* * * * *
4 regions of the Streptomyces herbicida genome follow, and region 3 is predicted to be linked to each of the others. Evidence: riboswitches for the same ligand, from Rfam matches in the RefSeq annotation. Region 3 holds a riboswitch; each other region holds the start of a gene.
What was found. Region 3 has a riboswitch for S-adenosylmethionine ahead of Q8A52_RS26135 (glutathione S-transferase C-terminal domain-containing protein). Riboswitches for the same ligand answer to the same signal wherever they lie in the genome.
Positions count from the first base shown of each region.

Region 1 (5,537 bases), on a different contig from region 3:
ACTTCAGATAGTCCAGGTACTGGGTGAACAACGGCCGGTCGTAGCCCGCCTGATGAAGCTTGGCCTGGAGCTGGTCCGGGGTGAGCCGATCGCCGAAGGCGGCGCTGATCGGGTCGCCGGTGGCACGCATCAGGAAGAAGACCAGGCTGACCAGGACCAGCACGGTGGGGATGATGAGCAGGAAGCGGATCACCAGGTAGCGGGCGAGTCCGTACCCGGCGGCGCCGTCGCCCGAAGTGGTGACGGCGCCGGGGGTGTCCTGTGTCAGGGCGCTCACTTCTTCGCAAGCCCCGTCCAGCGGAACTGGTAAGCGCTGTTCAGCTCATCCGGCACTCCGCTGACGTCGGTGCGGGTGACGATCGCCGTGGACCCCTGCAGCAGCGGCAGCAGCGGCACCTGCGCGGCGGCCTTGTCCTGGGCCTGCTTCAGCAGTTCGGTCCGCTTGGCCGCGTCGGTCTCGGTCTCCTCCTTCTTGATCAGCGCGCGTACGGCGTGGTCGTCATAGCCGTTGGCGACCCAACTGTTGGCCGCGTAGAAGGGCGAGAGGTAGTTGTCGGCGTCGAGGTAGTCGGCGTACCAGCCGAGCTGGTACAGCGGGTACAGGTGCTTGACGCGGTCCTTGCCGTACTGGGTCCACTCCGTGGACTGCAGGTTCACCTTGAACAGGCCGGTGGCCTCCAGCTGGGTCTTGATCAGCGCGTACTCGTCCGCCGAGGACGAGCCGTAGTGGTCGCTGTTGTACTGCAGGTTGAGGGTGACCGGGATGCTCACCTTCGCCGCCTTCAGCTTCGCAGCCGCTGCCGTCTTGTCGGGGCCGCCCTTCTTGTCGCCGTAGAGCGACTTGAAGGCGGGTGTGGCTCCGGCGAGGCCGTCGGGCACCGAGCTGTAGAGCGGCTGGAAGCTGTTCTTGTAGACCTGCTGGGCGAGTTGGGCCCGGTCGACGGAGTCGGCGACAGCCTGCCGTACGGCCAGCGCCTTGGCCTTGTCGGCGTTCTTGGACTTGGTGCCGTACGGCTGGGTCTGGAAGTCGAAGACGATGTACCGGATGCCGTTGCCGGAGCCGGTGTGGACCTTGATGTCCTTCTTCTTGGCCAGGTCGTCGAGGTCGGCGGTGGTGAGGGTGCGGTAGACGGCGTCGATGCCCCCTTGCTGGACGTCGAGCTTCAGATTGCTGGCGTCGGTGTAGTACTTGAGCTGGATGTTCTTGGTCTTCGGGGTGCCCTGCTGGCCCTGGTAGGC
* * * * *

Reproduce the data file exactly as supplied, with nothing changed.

4 regions of the Streptomyces herbicida genome follow, and region 3 is predicted to be linked to each of the others. Evidence: riboswitches for the same ligand, from Rfam matches in the RefSeq annotation. Region 3 holds a riboswitch; each other region holds the start of a gene.
What was found. Region 3 has a riboswitch for S-adenosylmethionine ahead of Q8A52_RS26135 (glutathione S-transferase C-terminal domain-containing protein). Riboswitches for the same ligand answer to the same signal wherever they lie in the genome.
Positions count from the first base shown of each region.

Region 1 (5,537 bases), on a different contig from region 3:
ACTTCAGATAGTCCAGGTACTGGGTGAACAACGGCCGGTCGTAGCCCGCCTGATGAAGCTTGGCCTGGAGCTGGTCCGGGGTGAGCCGATCGCCGAAGGCGGCGCTGATCGGGTCGCCGGTGGCACGCATCAGGAAGAAGACCAGGCTGACCAGGACCAGCACGGTGGGGATGATGAGCAGGAAGCGGATCACCAGGTAGCGGGCGAGTCCGTACCCGGCGGCGCCGTCGCCCGAAGTGGTGACGGCGCCGGGGGTGTCCTGTGTCAGGGCGCTCACTTCTTCGCAAGCCCCGTCCAGCGGAACTGGTAAGCGCTGTTCAGCTCATCCGGCACTCCGCTGACGTCGGTGCGGGTGACGATCGCCGTGGACCCCTGCAGCAGCGGCAGCAGCGGCACCTGCGCGGCGGCCTTGTCCTGGGCCTGCTTCAGCAGTTCGGTCCGCTTGGCCGCGTCGGTCTCGGTCTCCTCCTTCTTGATCAGCGCGCGTACGGCGTGGTCGTCATAGCCGTTGGCGACCCAACTGTTGGCCGCGTAGAAGGGCGAGAGGTAGTTGTCGGCGTCGAGGTAGTCGGCGTACCAGCCGAGCTGGTACAGCGGGTACAGGTGCTTGACGCGGTCCTTGCCGTACTGGGTCCACTCCGTGGACTGCAGGTTCACCTTGAACAGGCCGGTGGCCTCCAGCTGGGTCTTGATCAGCGCGTACTCGTCCGCCGAGGACGAGCCGTAGTGGTCGCTGTTGTACTGCAGGTTGAGGGTGACCGGGATGCTCACCTTCGCCGCCTTCAGCTTCGCAGCCGCTGCCGTCTTGTCGGGGCCGCCCTTCTTGTCGCCGTAGAGCGACTTGAAGGCGGGTGTGGCTCCGGCGAGGCCGTCGGGCACCGAGCTGTAGAGCGGCTGGAAGCTGTTCTTGTAGACCTGCTGGGCGAGTTGGGCCCGGTCGACGGAGTCGGCGACAGCCTGCCGTACGGCCAGCGCCTTGGCCTTGTCGGCGTTCTTGGACTTGGTGCCGTACGGCTGGGTCTGGAAGTCGAAGACGATGTACCGGATGCCGTTGCCGGAGCCGGTGTGGACCTTGATGTCCTTCTTCTTGGCCAGGTCGTCGAGGTCGGCGGTGGTGAGGGTGCGGTAGACGGCGTCGATGCCCCCTTGCTGGACGTCGAGCTTCAGATTGCTGGCGTCGGTGTAGTACTTGAGCTGGATGTTCTTGGTCTTCGGGGTGCCCTGCTGGCCCTGGTAGGC